Skip to main content

Adult Education

Volume 453: debated on Thursday 23 November 2006

2. If he will make a statement on the recent changes in provision of adult education courses at colleges in England. (102284)

3. What changes there have been in the number of places on adult learning courses in the last 12 months; and if he will make a statement. (102285)

7. What changes there have been in the number of adult learning courses in the last 12 months; and if he will make a statement. (102289)

We do not hold details of current programmes centrally, but between 1997-98 and 2005-06 investment in further education increased by 48 per cent. in real terms. Public investment in adult education will increase again by 7 per cent. to over £3 billion in 2007-08 compared with 2006-07, and we will continue to support over 4 million adult learners and safeguard £210 million for personal, community and development learning. In order to tackle skills gaps in our work force, we will increasingly focus funding on longer courses that lead to qualifications, so that adults have the right employability skills. This will result in a reduction in publicly funded places on low priority short courses and non-accredited provision. However, that will be offset by increased funding for skills for life courses, train to gain activity and those studying for their first, full level 2 qualification.

The Secretary of State would accept, I think, that in the next 10 years, two out of three jobs created in our economy will be for older workers because of demographic trends and the shortage of youngsters coming through the school system. I am sure he would also accept that between 2005 and 2008, according to the Association of Colleges, we are due to lose some 700,000 places for adults in our FE colleges. Given that in constituencies such as mine, the main way in which older workers get back into learning and training is through non-accredited courses, how can the right hon. Gentleman justify the almost total eradication of community education in north Yorkshire, so that now, unless people can afford to pay for a non-accredited course, they simply cannot find one?

The hon. Gentleman knows about these matters from his long experience. I do not recognise the figure of 700,000. The LSC said that when we make the transition—which, remember, Foster recommended in his report—we must be much more focused on employability skills, given the circumstances that the hon. Gentleman mentioned. It was the LSC that said that the net result would be a reduction of about 230,000 in fully publicly funded courses. It has since scaled that figure down to about 200,000, but that is set against the courses available in train to gain where, so to speak, the caravan of learning goes to small businesses and offers a service to them, rather than small businesses having to seek out that service. The important point is that we should have the courage and fortitude to see the change through. I know the hon. Gentleman accepts that. It means some painful decisions in colleges because the taxpayer should be funding our priorities, and the level of funding that the college asks the individual and the employer to contribute has to be much greater. That is the essence of the Foster review and of our approach.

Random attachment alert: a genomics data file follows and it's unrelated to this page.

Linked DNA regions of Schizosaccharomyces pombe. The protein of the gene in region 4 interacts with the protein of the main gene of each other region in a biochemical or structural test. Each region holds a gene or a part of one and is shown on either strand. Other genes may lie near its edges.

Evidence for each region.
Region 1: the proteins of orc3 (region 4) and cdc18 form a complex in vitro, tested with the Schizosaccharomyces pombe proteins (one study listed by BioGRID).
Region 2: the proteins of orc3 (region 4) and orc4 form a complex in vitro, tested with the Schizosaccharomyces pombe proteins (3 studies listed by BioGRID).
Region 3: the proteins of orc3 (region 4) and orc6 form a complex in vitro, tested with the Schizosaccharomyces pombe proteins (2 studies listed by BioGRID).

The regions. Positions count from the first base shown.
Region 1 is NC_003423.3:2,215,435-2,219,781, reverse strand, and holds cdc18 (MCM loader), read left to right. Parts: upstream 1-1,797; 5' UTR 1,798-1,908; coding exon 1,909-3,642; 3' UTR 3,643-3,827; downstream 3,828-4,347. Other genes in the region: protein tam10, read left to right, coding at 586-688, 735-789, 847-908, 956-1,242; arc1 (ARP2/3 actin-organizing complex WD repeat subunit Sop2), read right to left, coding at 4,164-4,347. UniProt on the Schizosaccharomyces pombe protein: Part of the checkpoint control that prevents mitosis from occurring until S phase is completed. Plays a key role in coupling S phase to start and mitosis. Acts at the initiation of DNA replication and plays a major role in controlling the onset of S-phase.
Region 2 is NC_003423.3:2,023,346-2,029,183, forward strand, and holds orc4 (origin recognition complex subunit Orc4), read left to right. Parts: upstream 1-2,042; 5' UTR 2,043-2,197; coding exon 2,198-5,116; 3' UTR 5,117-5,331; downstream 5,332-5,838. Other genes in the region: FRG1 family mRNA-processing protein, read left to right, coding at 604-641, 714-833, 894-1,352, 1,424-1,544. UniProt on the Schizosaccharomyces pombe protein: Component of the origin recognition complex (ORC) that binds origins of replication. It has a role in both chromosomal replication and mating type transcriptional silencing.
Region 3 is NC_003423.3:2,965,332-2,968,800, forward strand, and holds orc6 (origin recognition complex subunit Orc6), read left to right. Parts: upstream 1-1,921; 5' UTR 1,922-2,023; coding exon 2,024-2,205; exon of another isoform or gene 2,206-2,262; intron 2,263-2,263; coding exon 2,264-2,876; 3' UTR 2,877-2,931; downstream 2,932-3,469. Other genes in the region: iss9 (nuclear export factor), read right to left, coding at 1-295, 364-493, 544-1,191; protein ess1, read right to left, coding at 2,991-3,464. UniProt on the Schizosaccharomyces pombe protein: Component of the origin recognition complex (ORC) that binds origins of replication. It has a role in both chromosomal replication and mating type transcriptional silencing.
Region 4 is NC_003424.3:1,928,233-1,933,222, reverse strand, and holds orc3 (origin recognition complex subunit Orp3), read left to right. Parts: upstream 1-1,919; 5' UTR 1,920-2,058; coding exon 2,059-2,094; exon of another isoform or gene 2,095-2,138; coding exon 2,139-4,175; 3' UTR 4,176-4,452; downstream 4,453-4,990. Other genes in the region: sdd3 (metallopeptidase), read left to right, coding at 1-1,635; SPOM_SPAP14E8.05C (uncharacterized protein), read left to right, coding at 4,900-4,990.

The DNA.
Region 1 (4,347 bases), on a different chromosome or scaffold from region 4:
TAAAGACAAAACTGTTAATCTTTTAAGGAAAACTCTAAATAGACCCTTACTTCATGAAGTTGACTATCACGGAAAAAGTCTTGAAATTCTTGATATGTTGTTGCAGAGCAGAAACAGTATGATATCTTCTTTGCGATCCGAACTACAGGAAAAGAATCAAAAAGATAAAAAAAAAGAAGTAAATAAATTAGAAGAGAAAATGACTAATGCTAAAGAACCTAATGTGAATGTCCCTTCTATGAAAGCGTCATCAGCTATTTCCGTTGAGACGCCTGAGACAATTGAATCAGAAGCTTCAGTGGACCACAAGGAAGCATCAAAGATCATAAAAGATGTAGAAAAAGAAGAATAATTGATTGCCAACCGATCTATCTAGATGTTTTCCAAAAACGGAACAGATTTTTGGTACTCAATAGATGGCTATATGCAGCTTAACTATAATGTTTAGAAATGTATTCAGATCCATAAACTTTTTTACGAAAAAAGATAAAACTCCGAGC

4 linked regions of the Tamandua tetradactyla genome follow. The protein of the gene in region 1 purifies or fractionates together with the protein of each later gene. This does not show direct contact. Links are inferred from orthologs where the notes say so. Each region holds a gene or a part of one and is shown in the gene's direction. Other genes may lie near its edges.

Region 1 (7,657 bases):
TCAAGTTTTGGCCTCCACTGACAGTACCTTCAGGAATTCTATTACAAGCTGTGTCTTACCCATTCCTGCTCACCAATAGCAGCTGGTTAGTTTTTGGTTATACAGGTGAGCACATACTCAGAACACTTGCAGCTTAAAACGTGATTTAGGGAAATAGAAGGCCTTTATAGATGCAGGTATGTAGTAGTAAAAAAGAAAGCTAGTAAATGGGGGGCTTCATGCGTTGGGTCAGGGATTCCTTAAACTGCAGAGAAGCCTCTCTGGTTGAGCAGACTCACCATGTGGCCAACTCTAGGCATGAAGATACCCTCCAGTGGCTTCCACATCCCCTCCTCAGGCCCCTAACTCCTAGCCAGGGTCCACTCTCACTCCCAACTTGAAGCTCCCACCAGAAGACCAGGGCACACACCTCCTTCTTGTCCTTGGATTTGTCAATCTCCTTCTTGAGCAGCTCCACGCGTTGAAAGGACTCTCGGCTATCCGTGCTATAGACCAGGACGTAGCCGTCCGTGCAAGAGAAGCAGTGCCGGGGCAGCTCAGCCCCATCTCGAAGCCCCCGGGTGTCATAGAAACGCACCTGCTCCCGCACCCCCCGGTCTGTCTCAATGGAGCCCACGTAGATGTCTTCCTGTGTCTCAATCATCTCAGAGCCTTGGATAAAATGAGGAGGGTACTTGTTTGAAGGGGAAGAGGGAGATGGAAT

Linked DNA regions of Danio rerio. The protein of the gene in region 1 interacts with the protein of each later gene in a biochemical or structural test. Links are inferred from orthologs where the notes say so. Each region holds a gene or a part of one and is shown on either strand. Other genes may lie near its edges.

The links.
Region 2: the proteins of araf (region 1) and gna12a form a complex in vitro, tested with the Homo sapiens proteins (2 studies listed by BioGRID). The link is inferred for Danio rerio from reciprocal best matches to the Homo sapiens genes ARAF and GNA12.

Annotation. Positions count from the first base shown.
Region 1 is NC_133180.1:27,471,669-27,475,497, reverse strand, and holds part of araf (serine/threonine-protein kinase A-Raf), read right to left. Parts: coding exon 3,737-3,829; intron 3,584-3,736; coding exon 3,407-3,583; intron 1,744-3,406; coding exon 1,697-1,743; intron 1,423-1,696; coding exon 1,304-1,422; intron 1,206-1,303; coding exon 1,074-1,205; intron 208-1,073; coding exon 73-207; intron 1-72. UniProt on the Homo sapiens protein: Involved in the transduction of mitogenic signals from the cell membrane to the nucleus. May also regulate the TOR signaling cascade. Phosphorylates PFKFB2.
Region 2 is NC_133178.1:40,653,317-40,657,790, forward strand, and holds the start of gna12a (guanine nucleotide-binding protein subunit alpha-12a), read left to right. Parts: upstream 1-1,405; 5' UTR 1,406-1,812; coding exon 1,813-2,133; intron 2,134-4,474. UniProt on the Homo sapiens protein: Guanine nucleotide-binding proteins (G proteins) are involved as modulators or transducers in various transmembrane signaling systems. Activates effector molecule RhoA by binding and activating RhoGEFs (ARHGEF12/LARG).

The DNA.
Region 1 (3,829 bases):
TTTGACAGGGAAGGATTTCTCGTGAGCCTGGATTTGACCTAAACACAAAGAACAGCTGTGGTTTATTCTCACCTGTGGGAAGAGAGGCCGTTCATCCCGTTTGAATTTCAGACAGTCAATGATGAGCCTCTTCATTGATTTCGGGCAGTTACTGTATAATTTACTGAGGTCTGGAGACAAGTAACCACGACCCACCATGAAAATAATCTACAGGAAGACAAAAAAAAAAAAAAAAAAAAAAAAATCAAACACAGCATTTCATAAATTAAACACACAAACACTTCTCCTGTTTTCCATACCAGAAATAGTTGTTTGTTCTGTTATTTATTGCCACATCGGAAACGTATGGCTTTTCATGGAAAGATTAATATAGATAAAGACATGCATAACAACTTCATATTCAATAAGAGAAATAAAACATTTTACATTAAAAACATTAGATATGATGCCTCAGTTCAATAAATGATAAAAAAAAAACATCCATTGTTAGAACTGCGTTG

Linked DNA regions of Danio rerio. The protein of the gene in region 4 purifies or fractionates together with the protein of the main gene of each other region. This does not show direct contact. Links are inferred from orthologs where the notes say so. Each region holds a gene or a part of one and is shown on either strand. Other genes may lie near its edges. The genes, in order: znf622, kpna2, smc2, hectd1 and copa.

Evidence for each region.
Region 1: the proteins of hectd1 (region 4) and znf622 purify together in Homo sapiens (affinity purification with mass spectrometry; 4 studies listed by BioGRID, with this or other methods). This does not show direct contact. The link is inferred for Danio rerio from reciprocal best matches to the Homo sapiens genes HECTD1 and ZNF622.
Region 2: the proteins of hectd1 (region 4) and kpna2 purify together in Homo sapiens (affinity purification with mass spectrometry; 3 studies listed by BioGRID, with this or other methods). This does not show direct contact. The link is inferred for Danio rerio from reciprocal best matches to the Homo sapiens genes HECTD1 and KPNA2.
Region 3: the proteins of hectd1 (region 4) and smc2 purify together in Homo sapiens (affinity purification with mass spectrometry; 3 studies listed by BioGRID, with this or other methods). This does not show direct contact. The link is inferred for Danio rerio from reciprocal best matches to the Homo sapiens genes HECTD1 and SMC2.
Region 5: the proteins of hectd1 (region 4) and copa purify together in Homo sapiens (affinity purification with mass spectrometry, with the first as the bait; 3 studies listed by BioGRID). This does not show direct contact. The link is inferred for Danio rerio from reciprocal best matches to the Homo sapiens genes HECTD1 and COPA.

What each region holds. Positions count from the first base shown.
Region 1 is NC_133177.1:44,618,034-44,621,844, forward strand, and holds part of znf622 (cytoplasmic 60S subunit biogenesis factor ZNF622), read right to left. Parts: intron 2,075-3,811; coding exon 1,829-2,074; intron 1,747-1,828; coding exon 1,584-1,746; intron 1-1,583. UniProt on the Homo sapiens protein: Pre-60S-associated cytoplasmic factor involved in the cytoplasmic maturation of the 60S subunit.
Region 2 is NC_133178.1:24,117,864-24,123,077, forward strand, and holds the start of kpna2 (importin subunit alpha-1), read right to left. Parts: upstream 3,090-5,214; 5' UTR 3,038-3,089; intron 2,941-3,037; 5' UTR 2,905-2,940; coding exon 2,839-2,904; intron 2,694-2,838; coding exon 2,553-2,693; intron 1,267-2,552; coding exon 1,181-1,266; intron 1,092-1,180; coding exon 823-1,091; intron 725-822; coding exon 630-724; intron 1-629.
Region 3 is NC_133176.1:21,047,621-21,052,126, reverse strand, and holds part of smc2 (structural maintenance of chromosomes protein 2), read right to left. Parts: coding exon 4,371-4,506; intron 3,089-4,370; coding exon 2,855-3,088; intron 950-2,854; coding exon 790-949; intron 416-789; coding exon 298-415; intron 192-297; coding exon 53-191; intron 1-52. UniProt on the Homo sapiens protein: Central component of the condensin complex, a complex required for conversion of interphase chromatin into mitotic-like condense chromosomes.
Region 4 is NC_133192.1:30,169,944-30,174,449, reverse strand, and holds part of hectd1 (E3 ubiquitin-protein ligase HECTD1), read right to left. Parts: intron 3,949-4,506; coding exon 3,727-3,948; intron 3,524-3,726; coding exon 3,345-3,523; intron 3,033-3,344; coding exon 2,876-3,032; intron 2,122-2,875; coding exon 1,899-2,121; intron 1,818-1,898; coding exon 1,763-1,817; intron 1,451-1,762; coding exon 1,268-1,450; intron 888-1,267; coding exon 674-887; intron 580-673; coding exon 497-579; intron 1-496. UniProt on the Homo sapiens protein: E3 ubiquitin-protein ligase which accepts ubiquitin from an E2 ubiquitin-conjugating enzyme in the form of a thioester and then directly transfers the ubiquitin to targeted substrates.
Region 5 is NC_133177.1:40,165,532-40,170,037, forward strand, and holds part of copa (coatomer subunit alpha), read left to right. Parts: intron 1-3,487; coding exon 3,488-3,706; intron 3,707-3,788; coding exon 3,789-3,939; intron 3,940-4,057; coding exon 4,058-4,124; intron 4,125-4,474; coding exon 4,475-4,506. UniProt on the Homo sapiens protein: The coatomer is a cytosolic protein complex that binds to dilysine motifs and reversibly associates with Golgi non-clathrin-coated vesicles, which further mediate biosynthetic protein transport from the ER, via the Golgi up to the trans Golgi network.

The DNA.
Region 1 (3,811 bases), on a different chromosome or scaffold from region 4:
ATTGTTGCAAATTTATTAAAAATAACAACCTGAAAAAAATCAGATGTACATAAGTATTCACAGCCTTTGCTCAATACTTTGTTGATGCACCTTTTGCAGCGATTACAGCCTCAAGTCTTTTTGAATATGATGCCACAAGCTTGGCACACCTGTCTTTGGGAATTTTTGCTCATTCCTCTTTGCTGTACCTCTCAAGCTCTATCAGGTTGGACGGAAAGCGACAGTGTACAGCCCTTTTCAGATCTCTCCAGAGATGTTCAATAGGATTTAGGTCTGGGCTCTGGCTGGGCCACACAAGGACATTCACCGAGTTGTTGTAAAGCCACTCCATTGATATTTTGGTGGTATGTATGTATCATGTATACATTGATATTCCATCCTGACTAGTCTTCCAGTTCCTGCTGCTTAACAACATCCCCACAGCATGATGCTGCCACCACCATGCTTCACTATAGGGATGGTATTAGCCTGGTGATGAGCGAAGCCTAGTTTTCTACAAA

It is not just a question of people having to pay more for adult education courses. People in Burley and Wharfedale in my constituency have suffered because Bradford college has closed Burley grange, which provided adult education courses. Will the Secretary of State look again at the financial provision for adult education courses to prevent such closures from occurring? What are he and the Learning and Skills Council doing to ensure that buildings such as Burley grange in my constituency are protected so that they are used for education purposes and not sold off for purposes such as house building?

Following incorporation, further education colleges are in charge of their own property. Shipley college has very good links with employers. We understand that good progress is being made towards full cost recovery. The number of adults in further education is increasing, as is the investment in further education. The difference is the focus; we focus remorselessly on those who do not have at least an adult level 2 qualification, and from next year, we will focus on 19 to 25-year-olds getting a level 3 qualification—that is where taxpayers’ money should be spent—on train to gain and on the huge expansion in apprenticeships. If we prioritise everything, we prioritise nothing. I have outlined our priorities, which are the right ones for the country. I accept that there will be problems in places such as Shipley, and in other places, but we need to overcome them to put FE in a far stronger position than it has been in the past.